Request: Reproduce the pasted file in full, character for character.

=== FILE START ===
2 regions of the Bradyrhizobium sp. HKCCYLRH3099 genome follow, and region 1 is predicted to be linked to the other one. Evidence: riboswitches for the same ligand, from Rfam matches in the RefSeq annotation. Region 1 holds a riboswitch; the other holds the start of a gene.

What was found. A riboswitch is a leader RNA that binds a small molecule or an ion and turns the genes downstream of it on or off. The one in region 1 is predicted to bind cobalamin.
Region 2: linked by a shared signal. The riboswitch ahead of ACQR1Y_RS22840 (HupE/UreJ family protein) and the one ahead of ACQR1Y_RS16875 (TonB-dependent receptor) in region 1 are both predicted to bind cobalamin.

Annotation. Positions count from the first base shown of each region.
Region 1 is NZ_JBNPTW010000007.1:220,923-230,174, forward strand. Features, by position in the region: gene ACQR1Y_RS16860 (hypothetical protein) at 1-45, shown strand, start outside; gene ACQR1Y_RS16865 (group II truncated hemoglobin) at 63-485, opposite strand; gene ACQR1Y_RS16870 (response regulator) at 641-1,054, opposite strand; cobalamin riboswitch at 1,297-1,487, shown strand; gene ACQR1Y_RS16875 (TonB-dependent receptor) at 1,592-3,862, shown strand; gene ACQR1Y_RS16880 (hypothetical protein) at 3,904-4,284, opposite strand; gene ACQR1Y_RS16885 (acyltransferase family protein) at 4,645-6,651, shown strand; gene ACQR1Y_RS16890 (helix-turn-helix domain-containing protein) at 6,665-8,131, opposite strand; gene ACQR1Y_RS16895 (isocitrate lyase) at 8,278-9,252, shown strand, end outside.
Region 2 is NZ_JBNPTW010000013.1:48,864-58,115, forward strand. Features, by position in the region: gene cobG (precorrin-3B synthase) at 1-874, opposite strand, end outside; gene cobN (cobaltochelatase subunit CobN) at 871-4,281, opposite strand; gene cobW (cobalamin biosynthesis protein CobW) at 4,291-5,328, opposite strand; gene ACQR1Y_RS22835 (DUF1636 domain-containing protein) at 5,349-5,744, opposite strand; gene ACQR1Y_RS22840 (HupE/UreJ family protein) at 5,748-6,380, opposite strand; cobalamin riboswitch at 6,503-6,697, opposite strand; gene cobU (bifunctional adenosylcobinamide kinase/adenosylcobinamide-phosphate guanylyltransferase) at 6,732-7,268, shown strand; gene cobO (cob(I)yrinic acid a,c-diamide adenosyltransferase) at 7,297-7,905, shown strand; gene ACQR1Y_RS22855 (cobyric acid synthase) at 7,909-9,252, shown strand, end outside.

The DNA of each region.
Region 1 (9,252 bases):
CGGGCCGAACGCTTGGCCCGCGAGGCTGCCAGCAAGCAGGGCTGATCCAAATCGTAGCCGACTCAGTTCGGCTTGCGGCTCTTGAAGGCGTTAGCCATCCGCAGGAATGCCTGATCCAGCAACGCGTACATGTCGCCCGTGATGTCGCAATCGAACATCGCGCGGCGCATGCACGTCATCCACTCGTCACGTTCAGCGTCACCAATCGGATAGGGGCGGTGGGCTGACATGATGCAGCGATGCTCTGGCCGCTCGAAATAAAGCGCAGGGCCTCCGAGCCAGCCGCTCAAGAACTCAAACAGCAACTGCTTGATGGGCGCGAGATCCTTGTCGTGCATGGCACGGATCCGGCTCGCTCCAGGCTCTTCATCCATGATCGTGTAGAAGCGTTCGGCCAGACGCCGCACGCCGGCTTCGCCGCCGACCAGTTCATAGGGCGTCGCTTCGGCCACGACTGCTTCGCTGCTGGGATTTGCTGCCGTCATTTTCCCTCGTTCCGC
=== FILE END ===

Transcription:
2 regions of the Bradyrhizobium sp. HKCCYLRH3099 genome follow, and region 1 is predicted to be linked to the other one. Evidence: riboswitches for the same ligand, from Rfam matches in the RefSeq annotation. Region 1 holds a riboswitch; the other holds the start of a gene.

What was found. A riboswitch is a leader RNA that binds a small molecule or an ion and turns the genes downstream of it on or off. The one in region 1 is predicted to bind cobalamin.
Region 2: linked by a shared signal. The riboswitch ahead of ACQR1Y_RS22840 (HupE/UreJ family protein) and the one ahead of ACQR1Y_RS16875 (TonB-dependent receptor) in region 1 are both predicted to bind cobalamin.

Annotation. Positions count from the first base shown of each region.
Region 1 is NZ_JBNPTW010000007.1:220,923-230,174, forward strand. Features, by position in the region: gene ACQR1Y_RS16860 (hypothetical protein) at 1-45, shown strand, start outside; gene ACQR1Y_RS16865 (group II truncated hemoglobin) at 63-485, opposite strand; gene ACQR1Y_RS16870 (response regulator) at 641-1,054, opposite strand; cobalamin riboswitch at 1,297-1,487, shown strand; gene ACQR1Y_RS16875 (TonB-dependent receptor) at 1,592-3,862, shown strand; gene ACQR1Y_RS16880 (hypothetical protein) at 3,904-4,284, opposite strand; gene ACQR1Y_RS16885 (acyltransferase family protein) at 4,645-6,651, shown strand; gene ACQR1Y_RS16890 (helix-turn-helix domain-containing protein) at 6,665-8,131, opposite strand; gene ACQR1Y_RS16895 (isocitrate lyase) at 8,278-9,252, shown strand, end outside.
Region 2 is NZ_JBNPTW010000013.1:48,864-58,115, forward strand. Features, by position in the region: gene cobG (precorrin-3B synthase) at 1-874, opposite strand, end outside; gene cobN (cobaltochelatase subunit CobN) at 871-4,281, opposite strand; gene cobW (cobalamin biosynthesis protein CobW) at 4,291-5,328, opposite strand; gene ACQR1Y_RS22835 (DUF1636 domain-containing protein) at 5,349-5,744, opposite strand; gene ACQR1Y_RS22840 (HupE/UreJ family protein) at 5,748-6,380, opposite strand; cobalamin riboswitch at 6,503-6,697, opposite strand; gene cobU (bifunctional adenosylcobinamide kinase/adenosylcobinamide-phosphate guanylyltransferase) at 6,732-7,268, shown strand; gene cobO (cob(I)yrinic acid a,c-diamide adenosyltransferase) at 7,297-7,905, shown strand; gene ACQR1Y_RS22855 (cobyric acid synthase) at 7,909-9,252, shown strand, end outside.

The DNA of each region.
Region 1 (9,252 bases):
CGGGCCGAACGCTTGGCCCGCGAGGCTGCCAGCAAGCAGGGCTGATCCAAATCGTAGCCGACTCAGTTCGGCTTGCGGCTCTTGAAGGCGTTAGCCATCCGCAGGAATGCCTGATCCAGCAACGCGTACATGTCGCCCGTGATGTCGCAATCGAACATCGCGCGGCGCATGCACGTCATCCACTCGTCACGTTCAGCGTCACCAATCGGATAGGGGCGGTGGGCTGACATGATGCAGCGATGCTCTGGCCGCTCGAAATAAAGCGCAGGGCCTCCGAGCCAGCCGCTCAAGAACTCAAACAGCAACTGCTTGATGGGCGCGAGATCCTTGTCGTGCATGGCACGGATCCGGCTCGCTCCAGGCTCTTCATCCATGATCGTGTAGAAGCGTTCGGCCAGACGCCGCACGCCGGCTTCGCCGCCGACCAGTTCATAGGGCGTCGCTTCGGCCACGACTGCTTCGCTGCTGGGATTTGCTGCCGTCATTTTCCCTCGTTCCGC